LOS ANGELES (Reuters) - Jeff Beck is partying like it’s 1959.
The British guitar icon, fresh from his three Grammy wins (one more than Eminem and Justin Bieber combined), is hitting the concert circuit later this month to promote a new CD and DVD tribute to rock ‘n’ roll pioneer Les Paul.
“Rock ‘N’ Roll Party” is a live recording of a show that Beck headlined last year at the Iridium, a New York jazz club where Paul played every Monday for 14 years before his death in 2009, aged 94.
With Irish rockabilly singer Imelda May handling most of the vocals, Beck led a band that dusted off old ‘50 hits popularized by Paul and his partner Mary Ford, including “How High the Moon” and “Vaya Con Dios.” They also performed other popular songs from the era like Eddie Cochran’s “Twenty Flight Rock” and the Shadows’ instrumental “Apache.”
The theater tour begins March 24 in Washington, D.C. Beck spoke to Reuters about early rock music and Les Paul.
Q: There’s obviously a retro sound to the album. Do you subscribe to George Harrison’s somewhat self-deprecating belief that rock ‘n’ roll started going downhill in about 1962?
A: “There’s some truth in that. Apart from Jimi Hendrix and some Motown and some Stax, and the British pop scene, I’ve got a problem with that. I’ve got a big problem.”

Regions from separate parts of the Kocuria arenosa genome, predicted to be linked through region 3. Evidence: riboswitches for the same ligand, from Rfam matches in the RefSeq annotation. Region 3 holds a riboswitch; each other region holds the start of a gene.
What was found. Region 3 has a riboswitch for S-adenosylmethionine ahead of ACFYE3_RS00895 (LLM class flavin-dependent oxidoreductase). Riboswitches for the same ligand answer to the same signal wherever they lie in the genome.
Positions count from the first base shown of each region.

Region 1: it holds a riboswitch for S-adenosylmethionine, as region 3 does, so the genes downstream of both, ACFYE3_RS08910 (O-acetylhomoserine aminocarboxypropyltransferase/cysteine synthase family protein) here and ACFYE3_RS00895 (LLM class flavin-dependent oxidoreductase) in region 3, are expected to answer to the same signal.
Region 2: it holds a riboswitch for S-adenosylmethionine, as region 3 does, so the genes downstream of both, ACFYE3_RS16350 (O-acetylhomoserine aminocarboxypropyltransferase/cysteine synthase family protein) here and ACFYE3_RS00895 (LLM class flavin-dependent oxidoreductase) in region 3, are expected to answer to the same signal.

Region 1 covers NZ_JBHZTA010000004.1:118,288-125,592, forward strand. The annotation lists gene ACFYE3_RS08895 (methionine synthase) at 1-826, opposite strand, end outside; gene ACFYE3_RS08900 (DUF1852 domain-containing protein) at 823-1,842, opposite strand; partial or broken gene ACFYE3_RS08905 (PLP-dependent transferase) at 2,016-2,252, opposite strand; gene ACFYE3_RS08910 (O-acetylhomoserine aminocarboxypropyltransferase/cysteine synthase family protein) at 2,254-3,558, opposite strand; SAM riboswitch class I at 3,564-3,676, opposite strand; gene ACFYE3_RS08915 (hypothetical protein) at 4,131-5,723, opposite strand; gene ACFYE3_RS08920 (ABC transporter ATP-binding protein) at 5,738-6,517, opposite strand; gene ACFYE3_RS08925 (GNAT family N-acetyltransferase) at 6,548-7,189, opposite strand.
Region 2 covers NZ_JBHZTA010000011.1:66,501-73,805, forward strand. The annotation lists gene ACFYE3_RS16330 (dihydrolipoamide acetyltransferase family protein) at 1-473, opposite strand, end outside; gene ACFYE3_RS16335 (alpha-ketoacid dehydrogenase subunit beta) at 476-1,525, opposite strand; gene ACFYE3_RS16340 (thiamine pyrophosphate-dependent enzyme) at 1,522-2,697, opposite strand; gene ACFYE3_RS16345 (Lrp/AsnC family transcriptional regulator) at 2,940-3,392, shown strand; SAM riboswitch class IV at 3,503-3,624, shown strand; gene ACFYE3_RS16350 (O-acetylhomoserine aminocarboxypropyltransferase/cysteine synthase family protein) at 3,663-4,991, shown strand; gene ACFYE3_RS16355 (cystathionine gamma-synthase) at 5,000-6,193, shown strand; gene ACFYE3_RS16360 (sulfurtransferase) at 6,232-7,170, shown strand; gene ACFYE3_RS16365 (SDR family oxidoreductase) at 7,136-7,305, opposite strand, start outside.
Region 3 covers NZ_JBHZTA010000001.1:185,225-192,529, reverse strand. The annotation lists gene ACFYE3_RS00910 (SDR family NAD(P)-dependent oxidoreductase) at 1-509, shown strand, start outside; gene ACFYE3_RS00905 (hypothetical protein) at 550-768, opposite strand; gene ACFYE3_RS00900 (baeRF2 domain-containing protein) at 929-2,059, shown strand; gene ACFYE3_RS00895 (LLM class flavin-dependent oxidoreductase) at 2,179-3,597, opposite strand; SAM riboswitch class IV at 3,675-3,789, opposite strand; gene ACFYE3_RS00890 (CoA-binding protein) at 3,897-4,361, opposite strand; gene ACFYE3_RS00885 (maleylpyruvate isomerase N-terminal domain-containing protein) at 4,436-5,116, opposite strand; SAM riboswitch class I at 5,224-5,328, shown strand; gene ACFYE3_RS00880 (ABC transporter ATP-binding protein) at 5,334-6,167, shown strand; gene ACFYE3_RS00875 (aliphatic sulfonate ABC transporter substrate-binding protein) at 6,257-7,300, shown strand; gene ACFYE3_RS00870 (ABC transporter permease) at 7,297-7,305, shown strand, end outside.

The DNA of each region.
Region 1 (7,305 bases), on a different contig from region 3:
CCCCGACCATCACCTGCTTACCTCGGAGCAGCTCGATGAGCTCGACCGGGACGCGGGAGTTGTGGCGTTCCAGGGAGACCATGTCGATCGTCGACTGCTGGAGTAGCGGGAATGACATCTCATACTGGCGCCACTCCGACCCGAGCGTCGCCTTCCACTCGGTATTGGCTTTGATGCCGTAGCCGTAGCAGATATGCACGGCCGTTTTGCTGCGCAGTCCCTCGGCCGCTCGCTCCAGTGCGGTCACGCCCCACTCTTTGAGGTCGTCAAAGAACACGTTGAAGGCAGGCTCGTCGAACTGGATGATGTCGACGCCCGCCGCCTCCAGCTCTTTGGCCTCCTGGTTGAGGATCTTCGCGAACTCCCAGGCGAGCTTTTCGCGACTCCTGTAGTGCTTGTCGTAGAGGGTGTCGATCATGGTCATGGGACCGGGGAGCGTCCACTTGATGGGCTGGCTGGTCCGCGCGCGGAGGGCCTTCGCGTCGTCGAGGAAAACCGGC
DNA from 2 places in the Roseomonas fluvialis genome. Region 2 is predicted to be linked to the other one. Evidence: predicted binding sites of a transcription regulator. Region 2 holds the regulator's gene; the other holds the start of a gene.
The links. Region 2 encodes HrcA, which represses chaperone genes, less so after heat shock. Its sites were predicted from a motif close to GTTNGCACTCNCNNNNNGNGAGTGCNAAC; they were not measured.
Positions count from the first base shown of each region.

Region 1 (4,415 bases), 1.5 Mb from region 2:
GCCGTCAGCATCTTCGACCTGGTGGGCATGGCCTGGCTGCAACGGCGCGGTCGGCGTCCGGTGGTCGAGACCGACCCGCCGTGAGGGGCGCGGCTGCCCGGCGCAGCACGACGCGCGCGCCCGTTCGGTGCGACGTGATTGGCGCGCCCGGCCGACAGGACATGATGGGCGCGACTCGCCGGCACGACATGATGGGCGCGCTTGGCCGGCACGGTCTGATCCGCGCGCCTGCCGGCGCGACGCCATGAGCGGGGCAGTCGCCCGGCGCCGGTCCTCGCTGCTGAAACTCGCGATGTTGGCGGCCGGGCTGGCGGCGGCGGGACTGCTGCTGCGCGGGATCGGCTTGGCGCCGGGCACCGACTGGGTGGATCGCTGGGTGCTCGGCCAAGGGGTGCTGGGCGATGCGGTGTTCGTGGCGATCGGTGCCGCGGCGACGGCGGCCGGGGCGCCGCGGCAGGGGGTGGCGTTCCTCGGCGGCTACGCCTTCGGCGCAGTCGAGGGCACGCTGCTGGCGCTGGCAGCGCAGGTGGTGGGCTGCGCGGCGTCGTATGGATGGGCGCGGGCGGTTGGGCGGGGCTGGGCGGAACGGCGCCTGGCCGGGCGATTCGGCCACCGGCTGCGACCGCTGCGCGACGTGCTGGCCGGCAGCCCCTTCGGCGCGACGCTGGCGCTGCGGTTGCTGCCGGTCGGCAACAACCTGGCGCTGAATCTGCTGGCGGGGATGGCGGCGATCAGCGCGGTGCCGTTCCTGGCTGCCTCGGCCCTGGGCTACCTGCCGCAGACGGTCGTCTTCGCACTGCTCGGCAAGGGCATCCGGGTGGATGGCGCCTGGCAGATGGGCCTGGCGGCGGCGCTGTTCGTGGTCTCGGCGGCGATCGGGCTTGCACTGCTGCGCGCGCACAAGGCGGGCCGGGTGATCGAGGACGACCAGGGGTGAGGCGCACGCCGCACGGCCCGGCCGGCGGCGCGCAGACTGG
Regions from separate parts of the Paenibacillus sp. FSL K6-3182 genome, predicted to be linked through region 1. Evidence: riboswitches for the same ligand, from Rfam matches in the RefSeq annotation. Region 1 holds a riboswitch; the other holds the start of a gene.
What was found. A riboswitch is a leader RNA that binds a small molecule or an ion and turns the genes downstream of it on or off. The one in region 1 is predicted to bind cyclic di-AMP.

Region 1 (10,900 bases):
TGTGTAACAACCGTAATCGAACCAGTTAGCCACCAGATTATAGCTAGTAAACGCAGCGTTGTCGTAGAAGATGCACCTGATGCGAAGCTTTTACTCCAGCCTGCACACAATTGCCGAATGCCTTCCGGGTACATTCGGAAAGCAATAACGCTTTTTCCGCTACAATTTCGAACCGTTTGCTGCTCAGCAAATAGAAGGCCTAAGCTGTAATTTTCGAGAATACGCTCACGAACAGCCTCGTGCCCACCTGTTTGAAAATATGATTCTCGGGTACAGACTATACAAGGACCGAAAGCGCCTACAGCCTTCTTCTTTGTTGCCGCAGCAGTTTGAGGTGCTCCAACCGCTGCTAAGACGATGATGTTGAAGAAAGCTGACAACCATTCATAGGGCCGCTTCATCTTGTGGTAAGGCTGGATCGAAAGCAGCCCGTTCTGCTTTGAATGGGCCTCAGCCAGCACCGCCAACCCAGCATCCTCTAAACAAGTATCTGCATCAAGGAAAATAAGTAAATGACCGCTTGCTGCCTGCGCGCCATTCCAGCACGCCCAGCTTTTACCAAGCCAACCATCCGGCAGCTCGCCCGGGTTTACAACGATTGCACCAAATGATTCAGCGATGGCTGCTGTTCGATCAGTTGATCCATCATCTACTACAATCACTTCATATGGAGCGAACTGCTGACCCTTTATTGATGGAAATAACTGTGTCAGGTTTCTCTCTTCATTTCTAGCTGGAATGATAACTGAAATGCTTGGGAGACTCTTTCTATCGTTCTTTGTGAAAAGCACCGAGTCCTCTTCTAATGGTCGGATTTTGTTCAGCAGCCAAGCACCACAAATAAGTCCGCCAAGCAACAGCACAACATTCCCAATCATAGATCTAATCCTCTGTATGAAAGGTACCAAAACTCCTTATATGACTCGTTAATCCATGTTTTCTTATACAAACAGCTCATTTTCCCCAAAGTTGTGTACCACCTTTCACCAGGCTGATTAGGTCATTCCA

Q: Why is that?
A: “Without being too rude, it just isn’t my kind of music. I could hear no evidence that these people making these records had any real soul or any understanding of what we’d all been shown in terms of hardcore rock ‘n’ roll like Bill Haley and Elvis Presley, Gene Vincent, Little Richard. That was the nuclear explosion in the mid-‘50s. And then we got Herman’s Hermits ... and the Monkees.”
Q: Do you think The Beatles, Stones, Led Zeppelin they failed to replicate some of that early energy?
A: “I understand why people like it, but not at the exclusion of all the music that went before. Coming up to date, I’m pretty certain that people will enjoy what we’re gonna do because the nostalgia thing is there, pre-Beatles. It shows pretty closely what things were like in ‘57-‘58. It’s a great excuse to do that and have fun doing it ... Nothing stays the same, but I don’t see why that music should be dead. It’s like jazz, listening to Sinatra’s stuff from the ‘50s is just the best. The Capitol recordings, you cannot get a better recording. To see that music gathering dust really upsets me.”
Q: What was the extent of your friendship with Les Paul?
A: “The first time I met him (in 1975), he came to a gig where (jazz guitarist) John McLaughlin was on stage, and it was a horrible, horrible sound and I had to go on and do an encore with John, and it was the worst cacophony of sound. And then when I got off in the wings, he said. ‘Well I gotta go but you guys carry on doing whatever the hell it is you’re doing.’ Bless him.”
Q: And from then on were you buddies? Did you hang out?
A: “Yeah, I guess you could say that — just a delight to have him around. He came to the Roseland (Ballroom in New York). We were pretty full on, that was doing some of the techno stuff, and he’d just never heard anything like it. Poor guy! We were shredding. And he ate all the food in the VIP lounge! He could have been a standup. He could have been a Jackie Mason. He was just completely funny as hell — alive and kicking right up to the ripe old age of 94. Sadly missed.”
Q: Do you think you’ll still be doing it at 94?
A: “Me? No!”
Editing by Bob Tourtellotte and Patricia Reaney